Hard Hats and High Stress: A Look at Stress in Construction
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Over a decade after pay discrimination became illegal in the UK following the Equality Act 2010, there still lies a prominent pay gap between men and women.
Women working in full-time roles in the UK are working for 8.6% less than their male co-workers *1and as a result their retirement fund is significantly smaller than their male peers.
Unfortunately, the construction industry reported the largest gender pay gap of any sector in 2021-22 *2. Women currently working in construction are expected to earn roughly 76p for every £1 a male construction worker earns.
The gender pay gap explained:
Put simply, the gender pay gap is a measure of how we value the contributions of both men and women in the workforce. This is most commonly shown as a percentage or sometimes, a monetary figure that shows the difference between the average earnings of men and women.
The median pay gap is considered the best way to measure the differences in pay across a whole industry. This is worked out by taking the mean (average) hourly pay for men and subtracting the mean hourly pay for women. Divide the result by the mean hourly pay for men. Multiply the result by 100.
Why is there a sizable gender pay gap in the construction industry?
This has been a historic problem within the industry as it has long been male-dominated. Despite women working in construction since the 17th Century *3, the industry remains a male-dominated field and the wages unfortunately reflect this.
Women account for just over 14% of workers and very few of them are in higher-paid senior roles *2. However, there are some encouraging figures, with women now making up over a third of the graduates going into the UK construction industry *2 the hope is that this will help to spark some change.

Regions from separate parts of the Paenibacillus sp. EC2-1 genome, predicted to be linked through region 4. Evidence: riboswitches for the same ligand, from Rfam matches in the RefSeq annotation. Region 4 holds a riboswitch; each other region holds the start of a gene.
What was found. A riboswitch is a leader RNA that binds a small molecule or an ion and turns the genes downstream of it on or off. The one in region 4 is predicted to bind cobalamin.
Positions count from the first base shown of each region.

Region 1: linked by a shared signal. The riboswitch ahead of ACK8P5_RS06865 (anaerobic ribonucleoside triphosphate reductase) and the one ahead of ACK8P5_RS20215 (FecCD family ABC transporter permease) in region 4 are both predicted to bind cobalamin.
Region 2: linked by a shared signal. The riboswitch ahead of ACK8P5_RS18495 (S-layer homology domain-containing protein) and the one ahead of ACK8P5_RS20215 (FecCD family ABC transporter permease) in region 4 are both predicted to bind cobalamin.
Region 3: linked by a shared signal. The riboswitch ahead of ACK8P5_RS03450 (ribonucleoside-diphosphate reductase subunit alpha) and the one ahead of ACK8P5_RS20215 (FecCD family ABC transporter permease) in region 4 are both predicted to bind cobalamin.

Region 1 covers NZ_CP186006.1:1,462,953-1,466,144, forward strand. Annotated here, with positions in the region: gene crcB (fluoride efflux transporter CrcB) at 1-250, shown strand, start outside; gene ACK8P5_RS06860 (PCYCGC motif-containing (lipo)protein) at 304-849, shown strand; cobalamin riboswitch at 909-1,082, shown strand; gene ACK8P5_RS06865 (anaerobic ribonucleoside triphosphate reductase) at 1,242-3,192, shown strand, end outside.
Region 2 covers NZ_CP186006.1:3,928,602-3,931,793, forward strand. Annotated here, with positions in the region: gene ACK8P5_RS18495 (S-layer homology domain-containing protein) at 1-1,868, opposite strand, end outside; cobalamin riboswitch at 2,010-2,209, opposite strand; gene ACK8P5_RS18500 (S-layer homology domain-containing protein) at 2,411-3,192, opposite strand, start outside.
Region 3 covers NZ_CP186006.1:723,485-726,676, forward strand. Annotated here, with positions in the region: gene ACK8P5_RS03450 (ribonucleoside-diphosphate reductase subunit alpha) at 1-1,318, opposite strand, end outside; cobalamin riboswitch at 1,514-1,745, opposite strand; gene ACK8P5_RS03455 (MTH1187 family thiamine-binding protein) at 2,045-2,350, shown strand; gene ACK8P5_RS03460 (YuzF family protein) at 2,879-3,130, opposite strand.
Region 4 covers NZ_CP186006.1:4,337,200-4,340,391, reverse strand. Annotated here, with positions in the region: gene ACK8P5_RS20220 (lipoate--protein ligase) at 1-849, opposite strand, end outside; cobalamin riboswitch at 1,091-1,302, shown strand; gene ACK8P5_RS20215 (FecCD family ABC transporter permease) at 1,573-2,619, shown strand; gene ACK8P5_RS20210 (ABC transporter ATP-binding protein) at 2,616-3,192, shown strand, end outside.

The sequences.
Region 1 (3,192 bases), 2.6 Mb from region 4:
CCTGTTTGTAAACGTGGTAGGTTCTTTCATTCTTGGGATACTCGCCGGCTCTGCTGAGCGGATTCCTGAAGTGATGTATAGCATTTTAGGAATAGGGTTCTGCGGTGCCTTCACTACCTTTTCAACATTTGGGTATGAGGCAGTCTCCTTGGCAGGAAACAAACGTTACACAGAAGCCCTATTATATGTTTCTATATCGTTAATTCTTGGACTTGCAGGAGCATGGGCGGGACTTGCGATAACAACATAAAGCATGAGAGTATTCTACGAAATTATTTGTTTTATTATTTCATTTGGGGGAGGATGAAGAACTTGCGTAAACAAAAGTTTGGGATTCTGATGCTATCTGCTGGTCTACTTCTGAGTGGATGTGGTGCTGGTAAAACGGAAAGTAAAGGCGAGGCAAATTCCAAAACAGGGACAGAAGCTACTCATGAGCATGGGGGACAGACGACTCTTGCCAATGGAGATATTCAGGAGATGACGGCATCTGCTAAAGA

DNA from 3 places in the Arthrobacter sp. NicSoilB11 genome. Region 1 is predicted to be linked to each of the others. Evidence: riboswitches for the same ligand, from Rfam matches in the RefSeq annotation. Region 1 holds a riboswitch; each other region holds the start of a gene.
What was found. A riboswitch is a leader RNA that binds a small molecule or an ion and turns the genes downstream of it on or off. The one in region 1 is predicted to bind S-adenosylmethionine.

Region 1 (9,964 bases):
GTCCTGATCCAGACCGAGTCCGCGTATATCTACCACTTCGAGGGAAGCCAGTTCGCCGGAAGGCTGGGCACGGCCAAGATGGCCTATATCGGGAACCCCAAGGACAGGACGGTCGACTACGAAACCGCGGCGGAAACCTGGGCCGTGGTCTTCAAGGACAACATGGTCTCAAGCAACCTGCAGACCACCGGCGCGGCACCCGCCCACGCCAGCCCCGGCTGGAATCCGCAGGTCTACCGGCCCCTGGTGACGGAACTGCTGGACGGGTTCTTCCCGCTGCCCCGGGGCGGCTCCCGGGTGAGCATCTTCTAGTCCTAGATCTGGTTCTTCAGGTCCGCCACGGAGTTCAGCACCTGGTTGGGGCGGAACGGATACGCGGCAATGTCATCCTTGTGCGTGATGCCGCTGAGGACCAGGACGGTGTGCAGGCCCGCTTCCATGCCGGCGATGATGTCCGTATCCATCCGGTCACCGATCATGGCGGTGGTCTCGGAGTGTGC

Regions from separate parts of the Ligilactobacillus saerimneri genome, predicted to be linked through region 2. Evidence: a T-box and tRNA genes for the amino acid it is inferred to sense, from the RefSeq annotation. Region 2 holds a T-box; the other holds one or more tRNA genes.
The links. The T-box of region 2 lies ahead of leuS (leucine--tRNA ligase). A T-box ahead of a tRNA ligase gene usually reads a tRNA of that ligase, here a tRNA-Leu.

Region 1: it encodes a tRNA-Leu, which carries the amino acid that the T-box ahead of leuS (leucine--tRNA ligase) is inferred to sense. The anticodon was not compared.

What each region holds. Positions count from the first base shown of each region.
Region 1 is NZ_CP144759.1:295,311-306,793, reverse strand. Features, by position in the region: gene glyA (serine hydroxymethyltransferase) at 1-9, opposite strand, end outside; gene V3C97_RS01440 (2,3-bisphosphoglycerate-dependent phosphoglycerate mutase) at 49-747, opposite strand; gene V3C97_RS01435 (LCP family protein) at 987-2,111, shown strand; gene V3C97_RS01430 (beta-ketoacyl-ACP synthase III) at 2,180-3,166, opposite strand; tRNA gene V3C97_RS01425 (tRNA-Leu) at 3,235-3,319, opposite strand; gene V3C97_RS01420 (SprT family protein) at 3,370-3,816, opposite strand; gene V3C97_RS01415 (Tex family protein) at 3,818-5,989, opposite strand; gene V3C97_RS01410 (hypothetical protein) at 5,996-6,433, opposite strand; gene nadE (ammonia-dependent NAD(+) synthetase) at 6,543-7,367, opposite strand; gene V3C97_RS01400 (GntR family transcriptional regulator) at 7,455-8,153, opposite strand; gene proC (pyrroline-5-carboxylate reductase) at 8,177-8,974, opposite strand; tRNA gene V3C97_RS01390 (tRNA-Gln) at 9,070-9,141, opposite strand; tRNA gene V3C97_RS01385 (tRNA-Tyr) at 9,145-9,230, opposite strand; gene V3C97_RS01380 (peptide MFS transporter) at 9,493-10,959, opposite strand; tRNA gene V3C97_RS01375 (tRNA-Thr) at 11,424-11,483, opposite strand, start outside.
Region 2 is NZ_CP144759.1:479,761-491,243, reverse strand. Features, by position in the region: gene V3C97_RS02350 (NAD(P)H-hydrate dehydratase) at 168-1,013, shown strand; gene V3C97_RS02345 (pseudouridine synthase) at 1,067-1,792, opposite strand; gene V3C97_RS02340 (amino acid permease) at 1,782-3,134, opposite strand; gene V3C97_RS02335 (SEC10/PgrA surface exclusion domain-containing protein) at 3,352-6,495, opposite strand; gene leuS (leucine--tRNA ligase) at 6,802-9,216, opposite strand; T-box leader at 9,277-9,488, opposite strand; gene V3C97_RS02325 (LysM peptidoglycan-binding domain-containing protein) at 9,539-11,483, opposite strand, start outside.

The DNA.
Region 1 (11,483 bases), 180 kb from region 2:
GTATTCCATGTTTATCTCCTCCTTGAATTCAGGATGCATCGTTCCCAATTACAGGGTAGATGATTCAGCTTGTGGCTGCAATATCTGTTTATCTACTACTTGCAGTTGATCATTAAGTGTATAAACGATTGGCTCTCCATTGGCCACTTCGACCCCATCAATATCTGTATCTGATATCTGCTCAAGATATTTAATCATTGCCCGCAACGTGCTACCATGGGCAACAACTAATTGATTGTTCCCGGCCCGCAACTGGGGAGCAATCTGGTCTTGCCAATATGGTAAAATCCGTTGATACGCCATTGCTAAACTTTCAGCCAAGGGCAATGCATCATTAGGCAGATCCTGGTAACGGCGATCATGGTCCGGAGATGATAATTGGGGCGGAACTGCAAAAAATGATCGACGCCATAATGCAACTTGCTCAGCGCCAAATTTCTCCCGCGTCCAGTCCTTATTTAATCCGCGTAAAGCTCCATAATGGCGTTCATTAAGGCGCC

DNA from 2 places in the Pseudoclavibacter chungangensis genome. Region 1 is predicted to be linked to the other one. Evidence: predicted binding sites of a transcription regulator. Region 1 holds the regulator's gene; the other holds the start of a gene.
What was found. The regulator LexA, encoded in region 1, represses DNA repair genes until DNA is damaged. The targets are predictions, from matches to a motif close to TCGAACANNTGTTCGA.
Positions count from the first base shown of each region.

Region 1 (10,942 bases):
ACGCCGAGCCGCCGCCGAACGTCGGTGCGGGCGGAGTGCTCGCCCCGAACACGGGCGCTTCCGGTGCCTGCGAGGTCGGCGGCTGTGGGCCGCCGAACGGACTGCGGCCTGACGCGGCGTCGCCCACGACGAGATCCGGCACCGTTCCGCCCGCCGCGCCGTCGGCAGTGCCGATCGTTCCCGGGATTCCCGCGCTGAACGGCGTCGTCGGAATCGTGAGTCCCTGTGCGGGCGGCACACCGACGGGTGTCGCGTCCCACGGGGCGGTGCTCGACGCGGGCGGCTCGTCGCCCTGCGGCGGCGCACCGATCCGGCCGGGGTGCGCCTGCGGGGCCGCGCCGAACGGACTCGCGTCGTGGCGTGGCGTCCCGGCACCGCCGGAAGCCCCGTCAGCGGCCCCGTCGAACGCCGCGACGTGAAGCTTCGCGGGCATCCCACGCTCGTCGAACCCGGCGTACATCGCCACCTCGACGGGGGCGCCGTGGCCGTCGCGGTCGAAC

How do some contractors fare?
There are a few contractors who have been open about their pay gaps, such as Balfour Beatty, one of the UK’s biggest construction contractors. They reported a median gender pay gap of 21.2% meaning that their male employees are earning 20% more on average than women *2. Despite both of these figures being higher than in previous years, there is a sign that the company has been slowly reducing its pay gap.
On a more positive note, there have been some companies who have shown their commitment to change. BAM Construction UK and Winvic Construction have both voiced their commitment to change.
The companies that showed the greatest improvement were Mace and ISG, which closed the gap by 15 and 7 per cent, respectively *4. Within Mace, they also saw the biggest progress when it came to the number of women in top pay bands, with only 7% in 2017 and 30% in 2022 *4.
What is being done to close the gender pay gap?
Even though we are seeing more women joining the construction industry, it is still a very male-heavy field. Most of these women are working in manual labour roles with only a few working in managerial positions, this means that their average pay will be lower in comparison to men who are working in higher-paid roles.
However, education is a vital component in encouraging females to work within the construction division, and if we could share the potential career paths whilst they are in education, we may find that more females take on higher-paid roles within the construction industry. Whilst there may be some other areas that may need considering, this might be a good start for the construction industry and allow the sector to open up to a wider pool of talent and skill sets that we have not yet tapped into